Was Jeffrey Sterling Trial a Gov't Effort to Divide Investigative Journalists & Whistleblowers?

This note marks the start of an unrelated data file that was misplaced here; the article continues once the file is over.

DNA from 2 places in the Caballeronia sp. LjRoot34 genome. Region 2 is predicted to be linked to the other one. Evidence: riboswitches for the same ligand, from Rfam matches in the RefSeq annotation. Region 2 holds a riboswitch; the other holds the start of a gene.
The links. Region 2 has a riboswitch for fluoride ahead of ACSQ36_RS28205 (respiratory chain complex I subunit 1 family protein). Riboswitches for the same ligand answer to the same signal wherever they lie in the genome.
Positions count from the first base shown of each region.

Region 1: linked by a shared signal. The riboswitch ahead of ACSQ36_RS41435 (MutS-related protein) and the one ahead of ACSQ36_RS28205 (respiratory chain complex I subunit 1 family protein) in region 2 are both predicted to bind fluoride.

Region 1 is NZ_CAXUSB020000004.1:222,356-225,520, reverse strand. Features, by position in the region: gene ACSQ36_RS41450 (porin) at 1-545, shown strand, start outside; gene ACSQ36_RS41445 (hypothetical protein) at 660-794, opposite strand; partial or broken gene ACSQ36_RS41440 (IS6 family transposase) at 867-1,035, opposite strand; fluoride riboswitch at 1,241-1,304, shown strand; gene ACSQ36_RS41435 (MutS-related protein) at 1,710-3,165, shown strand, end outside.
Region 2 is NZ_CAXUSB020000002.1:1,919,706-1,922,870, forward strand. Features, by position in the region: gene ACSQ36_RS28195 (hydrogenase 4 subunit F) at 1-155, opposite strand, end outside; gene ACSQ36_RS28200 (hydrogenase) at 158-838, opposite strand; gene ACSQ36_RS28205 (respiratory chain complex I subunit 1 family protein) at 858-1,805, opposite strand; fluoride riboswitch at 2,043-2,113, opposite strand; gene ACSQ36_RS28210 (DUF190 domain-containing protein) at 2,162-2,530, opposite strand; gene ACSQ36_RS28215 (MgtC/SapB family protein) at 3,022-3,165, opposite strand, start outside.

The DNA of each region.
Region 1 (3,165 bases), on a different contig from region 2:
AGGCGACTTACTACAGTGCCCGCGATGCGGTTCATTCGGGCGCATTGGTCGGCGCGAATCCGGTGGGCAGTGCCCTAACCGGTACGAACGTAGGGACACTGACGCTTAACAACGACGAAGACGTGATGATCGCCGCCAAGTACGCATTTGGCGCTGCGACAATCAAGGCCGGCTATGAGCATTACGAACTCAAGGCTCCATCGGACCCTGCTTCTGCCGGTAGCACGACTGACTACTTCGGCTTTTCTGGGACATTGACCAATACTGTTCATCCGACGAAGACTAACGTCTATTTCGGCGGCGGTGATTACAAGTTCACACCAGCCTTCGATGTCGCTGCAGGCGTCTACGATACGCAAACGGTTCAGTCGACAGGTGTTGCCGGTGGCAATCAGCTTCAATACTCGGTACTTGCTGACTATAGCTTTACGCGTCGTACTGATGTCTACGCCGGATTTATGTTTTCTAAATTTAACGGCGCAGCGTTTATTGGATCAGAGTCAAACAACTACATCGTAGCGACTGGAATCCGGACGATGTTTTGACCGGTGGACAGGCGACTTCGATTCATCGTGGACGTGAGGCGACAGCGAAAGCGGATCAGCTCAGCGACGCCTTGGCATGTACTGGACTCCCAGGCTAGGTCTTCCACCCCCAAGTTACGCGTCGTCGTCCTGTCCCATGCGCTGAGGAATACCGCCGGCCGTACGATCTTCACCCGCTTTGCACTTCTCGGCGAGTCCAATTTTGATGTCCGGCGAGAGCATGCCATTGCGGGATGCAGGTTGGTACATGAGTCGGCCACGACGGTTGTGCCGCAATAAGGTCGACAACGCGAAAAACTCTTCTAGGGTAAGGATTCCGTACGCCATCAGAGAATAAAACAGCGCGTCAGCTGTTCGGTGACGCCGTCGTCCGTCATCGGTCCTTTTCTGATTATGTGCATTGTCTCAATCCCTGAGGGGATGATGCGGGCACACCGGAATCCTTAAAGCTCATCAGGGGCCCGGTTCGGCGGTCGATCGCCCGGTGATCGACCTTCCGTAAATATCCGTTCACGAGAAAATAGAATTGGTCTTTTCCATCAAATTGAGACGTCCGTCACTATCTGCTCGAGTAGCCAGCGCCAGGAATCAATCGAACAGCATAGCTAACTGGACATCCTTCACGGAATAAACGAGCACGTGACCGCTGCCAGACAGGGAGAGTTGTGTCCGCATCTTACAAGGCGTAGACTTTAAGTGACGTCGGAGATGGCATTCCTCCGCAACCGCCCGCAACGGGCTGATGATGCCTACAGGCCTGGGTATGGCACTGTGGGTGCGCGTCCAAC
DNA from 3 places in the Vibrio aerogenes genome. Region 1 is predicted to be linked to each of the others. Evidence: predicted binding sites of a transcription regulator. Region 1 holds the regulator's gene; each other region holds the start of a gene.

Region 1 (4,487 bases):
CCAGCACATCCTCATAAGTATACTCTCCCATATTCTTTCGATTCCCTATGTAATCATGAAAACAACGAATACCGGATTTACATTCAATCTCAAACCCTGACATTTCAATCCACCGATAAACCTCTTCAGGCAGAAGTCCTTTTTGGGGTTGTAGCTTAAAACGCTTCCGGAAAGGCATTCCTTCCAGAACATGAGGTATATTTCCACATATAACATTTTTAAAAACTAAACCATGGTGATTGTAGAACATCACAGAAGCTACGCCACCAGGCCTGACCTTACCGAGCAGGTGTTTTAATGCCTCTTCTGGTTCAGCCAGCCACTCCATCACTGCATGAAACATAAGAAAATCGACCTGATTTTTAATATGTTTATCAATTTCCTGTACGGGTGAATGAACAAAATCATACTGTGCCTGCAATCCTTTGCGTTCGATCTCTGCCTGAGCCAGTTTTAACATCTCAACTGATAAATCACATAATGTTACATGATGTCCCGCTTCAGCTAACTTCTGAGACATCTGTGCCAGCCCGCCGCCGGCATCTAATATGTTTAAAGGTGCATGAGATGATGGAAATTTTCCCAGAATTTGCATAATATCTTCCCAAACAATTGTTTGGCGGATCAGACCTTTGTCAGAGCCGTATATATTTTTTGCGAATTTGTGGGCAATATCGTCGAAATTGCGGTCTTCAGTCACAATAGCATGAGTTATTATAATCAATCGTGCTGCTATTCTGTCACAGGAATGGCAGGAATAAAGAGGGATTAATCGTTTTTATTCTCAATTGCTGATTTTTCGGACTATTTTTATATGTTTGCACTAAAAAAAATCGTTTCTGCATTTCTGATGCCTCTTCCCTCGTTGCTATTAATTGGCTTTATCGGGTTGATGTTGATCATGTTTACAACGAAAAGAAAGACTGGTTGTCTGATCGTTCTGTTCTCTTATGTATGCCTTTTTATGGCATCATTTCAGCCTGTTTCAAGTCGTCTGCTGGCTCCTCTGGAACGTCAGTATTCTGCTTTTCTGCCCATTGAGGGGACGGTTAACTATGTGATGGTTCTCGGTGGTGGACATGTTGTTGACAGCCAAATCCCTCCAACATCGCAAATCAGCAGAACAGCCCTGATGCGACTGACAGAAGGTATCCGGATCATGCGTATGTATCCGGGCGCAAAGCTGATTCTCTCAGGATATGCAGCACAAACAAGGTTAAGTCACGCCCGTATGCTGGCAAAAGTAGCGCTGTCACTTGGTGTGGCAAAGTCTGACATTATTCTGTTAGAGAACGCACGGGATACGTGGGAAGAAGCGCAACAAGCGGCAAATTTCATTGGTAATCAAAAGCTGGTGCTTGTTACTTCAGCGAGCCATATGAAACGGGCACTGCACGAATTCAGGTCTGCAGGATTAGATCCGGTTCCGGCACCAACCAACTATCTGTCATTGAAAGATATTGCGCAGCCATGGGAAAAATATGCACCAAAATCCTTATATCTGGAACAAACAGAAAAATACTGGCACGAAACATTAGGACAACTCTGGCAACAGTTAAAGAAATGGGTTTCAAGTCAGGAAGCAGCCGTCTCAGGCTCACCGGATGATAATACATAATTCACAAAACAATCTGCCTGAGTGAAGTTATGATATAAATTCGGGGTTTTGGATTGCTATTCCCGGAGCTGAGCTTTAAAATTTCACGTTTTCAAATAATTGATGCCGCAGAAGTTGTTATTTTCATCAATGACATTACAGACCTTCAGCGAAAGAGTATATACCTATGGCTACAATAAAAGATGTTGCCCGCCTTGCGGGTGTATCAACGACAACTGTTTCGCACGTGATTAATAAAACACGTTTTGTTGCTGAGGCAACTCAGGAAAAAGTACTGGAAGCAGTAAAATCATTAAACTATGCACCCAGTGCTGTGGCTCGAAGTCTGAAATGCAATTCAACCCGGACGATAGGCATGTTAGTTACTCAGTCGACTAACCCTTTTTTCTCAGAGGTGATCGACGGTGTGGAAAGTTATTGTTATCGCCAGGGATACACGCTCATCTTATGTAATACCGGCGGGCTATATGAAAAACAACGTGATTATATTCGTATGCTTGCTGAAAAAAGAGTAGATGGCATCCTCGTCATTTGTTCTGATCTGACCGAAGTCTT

In January, a federal jury in Virginia convicted former CIA officer Jeffrey Sterling on nine felony counts, including espionage. Prosecutors accused Sterling of leaking classified information about a secret operation to disrupt Iran’s nuclear program to journalist James Risen of The New York Times. Risen later revealed how the risky operation could have inadvertently aided the Iranian nuclear program. Supporters of Sterling described him as a whistleblower, but prosecutors claimed he leaked the information to settle a score with the agency. Sterling is scheduled to be sentenced in April. He faces a maximum possible sentence of decades in prison. We speak with Norman Solomon, who reported from the Sterling trial. "We’ve got to support investigative journalists and whistleblowers. We can’t allow the government to drive a wedge between the two," Solomon says, co-founder of RootsAction.org, which has launched public campaigns to support both Sterling and Risen.